Next up comes a reel of "Additional Scenes" that runs 20 minutes and 52 seconds. Though exhibiting blurry picture, this material has dramatic value, if not enough to extend the film past three hours. Deletions include Arthur's chore talk; a press announcement, Arthur's audition, and some behind-the-scenes footage for the Disney television movie The Mary Thomas Story about Isiah Thomas' mother; more with Curtis Gates, who compares his experiences to his younger brother's; the two boys preparing for their respective senior proms; and Arthur's parents remarrying in church.

Roger Ebert was one of the film's most ardent fans, raving about it before its Sundance premiere and then choosing it as his best film of 1994 and of the entire 1990s. Rapper Tony M, a former Prince band member, performs the film's titular song "Hoop Dreams" in this Chicago-set music video.

"Siskel & Ebert" (15:18) strings together valuable clips from six episodes of the long-running, widely syndicated film criticism TV series. First, the two oft-at-odds Chicago critics rave about the film ahead of its January '94 Sundance debut. Then, both name it in their Best Film of 1994 in a December '94 clip (which takes amusing swipes at The Air Up There and Richie Rich). "Memo to the Academy" from January '95 sees each pushing for a Best Picture nomination, which would have made it the first documentary to earn such a nod. Their fears of it not getting a Best Documentary nomination come true and are lamented in a February '95 clip in which the critics bemoan the documentary committee being out of touch and fishy. A July '95 clip finds the hosts happily reporting on the Academy's documentary category reform, which they attribute to Hoop Dreams' blackballing. (Reform that wasn't enough to have James' glowingly-reviewed 2014 documentary on Ebert Life Itself make the cut.) Finally, a February 2000 clip sees Ebert naming it the best film of the entire 1990s, high praise that guest anchor Martin Scorsese echoes.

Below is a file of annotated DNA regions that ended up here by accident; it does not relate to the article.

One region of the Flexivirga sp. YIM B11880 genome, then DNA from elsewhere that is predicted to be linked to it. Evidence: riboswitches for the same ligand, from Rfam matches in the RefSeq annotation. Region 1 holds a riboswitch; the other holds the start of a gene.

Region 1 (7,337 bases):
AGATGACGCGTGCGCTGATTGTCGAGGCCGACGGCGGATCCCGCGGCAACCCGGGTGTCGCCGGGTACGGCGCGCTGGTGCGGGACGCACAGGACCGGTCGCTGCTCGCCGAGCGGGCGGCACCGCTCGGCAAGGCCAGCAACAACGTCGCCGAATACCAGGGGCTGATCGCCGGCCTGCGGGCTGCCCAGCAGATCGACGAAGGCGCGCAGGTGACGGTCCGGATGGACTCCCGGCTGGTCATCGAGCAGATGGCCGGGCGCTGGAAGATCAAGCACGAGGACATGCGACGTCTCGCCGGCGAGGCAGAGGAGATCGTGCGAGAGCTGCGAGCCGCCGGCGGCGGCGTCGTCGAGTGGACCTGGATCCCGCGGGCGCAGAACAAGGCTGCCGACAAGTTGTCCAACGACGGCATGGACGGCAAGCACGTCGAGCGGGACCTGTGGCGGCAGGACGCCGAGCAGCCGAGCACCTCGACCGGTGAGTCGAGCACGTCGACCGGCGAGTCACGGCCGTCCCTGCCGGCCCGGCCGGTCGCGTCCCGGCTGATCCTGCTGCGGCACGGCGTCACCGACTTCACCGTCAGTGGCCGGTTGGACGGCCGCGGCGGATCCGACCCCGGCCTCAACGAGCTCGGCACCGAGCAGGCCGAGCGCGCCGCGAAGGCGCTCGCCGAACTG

A rarely seen music video is supplied for rapper and former Prince band member Tony M's "Hoop Dreams" (3:18), the film's oft-instrumentally-reprised title theme. The '90s-styled video is shot around Chicago; parts from the movie are projected onto the long-since demolished Chicago Stadium.

The first of Hoop Dreams' two trailers opens with this Roger Ebert quote, high praise from one of America's most famous and trusted film critics. Arthur Agee performs the spider drill on the Hoop Dreams Blu-ray menu.

Two rough-looking Hoop Dreams trailers (3:01) are preserved. The narrated first one is designed to inspire;
the other matted widescreen one opts to show rather than tell and excite with the theme song and more basketball action visuals.